FIELD OF THE INVENTION
The present invention relates to the use of electronic dispersion compensation (EDC) in transceivers and receivers for optical fiber communication systems using wavelength-division multiplexing.
A single mode fiber (SMF) has traditionally been used to transmit information on a single channel at a single wavelength. Wavelength Division Multiplexing (WDM) allows information to be transmitted in parallel on multiple channels in a SMF, with each channel centered on a separate wavelength. Thus the available bandwidth on a single fiber is greatly increased in WDM systems compared to traditional SMF-based systems. Wide or coarse WDM (CWDM) has also been applied to multi-mode fiber (MMF) systems to enable the deployment of higher-speed networks where MMF infrastructure already exists. Dense WDM (DWDM) with a larger number of channels is also used in such applications.
The ability of a WDM system to transmit information is limited in part by dispersion. Dispersion refers to a widening of optical pulses as they travel down the fiber. This widening causes inter-symbol interference (ISI) and cross-talk, by which optical signals in one channel can corrupt optical signals in adjacent channels. Dispersion also decreases the received power of an optical signal, which can cause the receiver to fail to detect the optical signal. These problems contribute to the bit error rate (BER) of the system. Since the effects of dispersion increase with fiber length, dispersion places a limit on the allowable length of the fiber. For a fixed fiber length, dispersion limits the maximum allowable data rate.
Types of dispersion include chromatic dispersion, polarization mode dispersion (PMD) and modal dispersion. The chromatic dispersion results from the fact that the refractive index of the fiber, and thus its propagation constant, is a function of wavelength. The optical signal on a channel in a WDM system is not monochromatic but rather includes a narrow band of wavelengths forming a signal pulse. Since the propagation constant is a function of wavelength, the different wavelengths that make up the signal pulse will travel at different speeds, again causing the signal pulse to widen as it travels down the optical fiber.
The chromatic dispersion can be compensated for by alternating a conventional fiber with a dispersion-compensating fiber (DCF). The DCF has a diffractive index profile which is nearly opposite to that of the conventional fiber. The dispersion induced by the standard fiber thus is cancelled by the dispersion induced by the DCF, potentially resulting in zero dispersion. However, the DCF diffractive index is not exactly matched to that of SMF. Therefore, the exact canceling of dispersion can only be accomplished for one wavelength, or channel, in a WDM system; other wavelengths will have non-zero dispersion. Further, zero dispersion is not desirable, because it increases non-linear interactions between channels, specifically, four-wave mixing. The DCF also has higher loss than a conventional fiber. The use of the DCF therefore increases the need to use regenerators to restore the optical signals.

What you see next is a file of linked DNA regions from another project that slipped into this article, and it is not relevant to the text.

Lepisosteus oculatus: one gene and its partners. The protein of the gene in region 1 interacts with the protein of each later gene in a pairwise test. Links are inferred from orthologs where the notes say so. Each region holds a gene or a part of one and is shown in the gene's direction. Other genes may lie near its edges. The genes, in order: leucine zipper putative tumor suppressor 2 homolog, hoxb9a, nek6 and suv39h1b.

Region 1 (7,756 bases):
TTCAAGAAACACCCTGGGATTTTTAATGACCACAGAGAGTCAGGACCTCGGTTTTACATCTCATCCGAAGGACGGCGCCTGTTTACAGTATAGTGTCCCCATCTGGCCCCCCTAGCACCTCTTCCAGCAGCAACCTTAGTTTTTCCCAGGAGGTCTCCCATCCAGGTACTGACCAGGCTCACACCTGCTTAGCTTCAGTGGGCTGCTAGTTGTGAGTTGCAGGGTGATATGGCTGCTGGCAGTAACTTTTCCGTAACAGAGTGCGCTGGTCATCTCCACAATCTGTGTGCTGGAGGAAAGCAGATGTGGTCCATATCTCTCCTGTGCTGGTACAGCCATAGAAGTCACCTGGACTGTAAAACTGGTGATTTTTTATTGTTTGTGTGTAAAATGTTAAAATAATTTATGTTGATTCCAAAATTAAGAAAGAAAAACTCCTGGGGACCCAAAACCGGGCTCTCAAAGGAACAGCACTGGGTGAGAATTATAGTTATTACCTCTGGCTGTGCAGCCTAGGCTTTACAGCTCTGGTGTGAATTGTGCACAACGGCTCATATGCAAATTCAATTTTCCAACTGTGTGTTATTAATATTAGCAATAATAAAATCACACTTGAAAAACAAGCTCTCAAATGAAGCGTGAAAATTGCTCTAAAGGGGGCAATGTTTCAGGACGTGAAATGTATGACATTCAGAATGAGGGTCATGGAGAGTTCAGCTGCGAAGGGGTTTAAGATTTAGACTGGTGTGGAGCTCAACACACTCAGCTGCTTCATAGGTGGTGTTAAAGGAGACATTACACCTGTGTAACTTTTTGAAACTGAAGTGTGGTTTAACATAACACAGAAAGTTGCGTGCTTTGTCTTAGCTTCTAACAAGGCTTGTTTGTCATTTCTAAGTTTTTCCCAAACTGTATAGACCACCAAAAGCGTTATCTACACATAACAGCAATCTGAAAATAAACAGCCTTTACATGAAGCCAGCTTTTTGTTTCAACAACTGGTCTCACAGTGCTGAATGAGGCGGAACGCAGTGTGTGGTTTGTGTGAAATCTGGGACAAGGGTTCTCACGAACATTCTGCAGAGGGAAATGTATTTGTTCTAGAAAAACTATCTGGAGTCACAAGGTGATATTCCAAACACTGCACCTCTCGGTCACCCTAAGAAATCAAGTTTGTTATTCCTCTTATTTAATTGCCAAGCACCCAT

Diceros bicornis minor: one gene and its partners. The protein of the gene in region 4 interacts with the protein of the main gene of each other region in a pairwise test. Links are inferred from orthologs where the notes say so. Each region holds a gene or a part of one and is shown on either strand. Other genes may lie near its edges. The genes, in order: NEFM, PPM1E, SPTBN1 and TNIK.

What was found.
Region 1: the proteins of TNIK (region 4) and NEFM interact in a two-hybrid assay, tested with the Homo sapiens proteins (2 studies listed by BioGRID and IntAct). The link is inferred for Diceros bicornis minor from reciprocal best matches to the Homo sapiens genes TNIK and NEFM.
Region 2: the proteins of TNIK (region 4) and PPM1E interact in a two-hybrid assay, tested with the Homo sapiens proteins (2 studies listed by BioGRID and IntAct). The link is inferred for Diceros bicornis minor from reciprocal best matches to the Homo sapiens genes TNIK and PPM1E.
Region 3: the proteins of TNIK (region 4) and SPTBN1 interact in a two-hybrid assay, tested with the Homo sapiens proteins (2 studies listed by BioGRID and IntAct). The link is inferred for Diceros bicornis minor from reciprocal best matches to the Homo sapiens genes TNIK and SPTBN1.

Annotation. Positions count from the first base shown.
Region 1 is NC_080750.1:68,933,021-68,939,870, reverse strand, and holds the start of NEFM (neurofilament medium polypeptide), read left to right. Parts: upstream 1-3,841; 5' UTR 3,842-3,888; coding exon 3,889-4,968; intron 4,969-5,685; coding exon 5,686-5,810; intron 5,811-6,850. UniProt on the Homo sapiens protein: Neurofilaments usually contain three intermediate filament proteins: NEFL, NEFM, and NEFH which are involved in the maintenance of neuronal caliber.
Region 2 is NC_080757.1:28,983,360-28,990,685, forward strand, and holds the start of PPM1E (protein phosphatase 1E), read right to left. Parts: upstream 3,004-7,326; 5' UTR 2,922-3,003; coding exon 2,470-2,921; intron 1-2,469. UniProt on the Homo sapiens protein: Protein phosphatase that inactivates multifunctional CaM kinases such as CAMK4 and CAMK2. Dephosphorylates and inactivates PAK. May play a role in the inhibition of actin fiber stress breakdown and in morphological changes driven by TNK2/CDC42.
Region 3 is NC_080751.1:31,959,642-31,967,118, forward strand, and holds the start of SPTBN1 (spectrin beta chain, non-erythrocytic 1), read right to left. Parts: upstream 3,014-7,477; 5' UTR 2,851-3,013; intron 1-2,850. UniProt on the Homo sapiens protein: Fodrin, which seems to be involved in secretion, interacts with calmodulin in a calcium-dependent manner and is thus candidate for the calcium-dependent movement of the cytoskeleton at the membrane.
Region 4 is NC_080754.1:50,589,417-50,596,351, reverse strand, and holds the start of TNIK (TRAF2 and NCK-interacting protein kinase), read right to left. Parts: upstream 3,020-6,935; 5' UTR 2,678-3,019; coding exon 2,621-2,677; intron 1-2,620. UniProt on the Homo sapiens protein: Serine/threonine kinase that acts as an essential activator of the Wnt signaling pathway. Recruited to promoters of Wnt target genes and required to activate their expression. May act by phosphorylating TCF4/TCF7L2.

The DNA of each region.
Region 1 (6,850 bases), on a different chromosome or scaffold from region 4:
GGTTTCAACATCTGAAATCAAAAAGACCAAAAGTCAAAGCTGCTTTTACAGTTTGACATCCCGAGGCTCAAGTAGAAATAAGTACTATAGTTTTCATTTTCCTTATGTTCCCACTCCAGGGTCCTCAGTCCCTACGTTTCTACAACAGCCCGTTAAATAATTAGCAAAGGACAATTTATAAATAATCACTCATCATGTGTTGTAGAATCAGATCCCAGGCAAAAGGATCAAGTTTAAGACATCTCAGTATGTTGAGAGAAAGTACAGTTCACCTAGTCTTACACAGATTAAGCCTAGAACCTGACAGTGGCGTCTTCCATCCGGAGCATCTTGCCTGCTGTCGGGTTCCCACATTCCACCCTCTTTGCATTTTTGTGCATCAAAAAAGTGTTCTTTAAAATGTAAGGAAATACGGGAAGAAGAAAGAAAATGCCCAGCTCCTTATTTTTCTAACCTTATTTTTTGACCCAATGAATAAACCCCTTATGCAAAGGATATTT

Other methods for compensating for chromatic dispersion include chirped in-fiber Bragg gratings (FBGs) and nonlinear optical loop mirrors (NOLMs). In a chirped FBG, the refractive index of a section of fiber is varied along the length of the fiber to form a grating, such that different wavelengths within a channel are reflected at different depths within the grating, thereby compensating for dispersion. A single chirped FBG can only compensate for a single channel. A WDM system thus requires multiple FBGs, one for each channel. A NOLM includes a splitter and a resonant ring of dispersion-shifted fiber. A self-phase modulation in the nonlinear fiber results in an interference fringe shift that compensates for dispersion.
The PMD results from core non-circularity and optical birefringence in the fiber. Core non-circularity and birefringence cause the optical signal to travel faster along one axis of the fiber than along another axis. The optical signal effectively is separated into two optical signals traveling at different speeds down the fiber. The optical signal at the receiver thus is distorted compared to the input optical signal. The PMD is not a major contributor to overall dispersion at low bit rates for short fibers. It is a major contributor, however, at or above 40 Gb/s for long distances (e.g., >500 km). The PMD can be reduced by improving the circularity of fiber and can be partially compensated for by using highly polarized fiber. However, the PMD is much more difficult to compensate for than chromatic dispersion. No simple and inexpensive solution exists.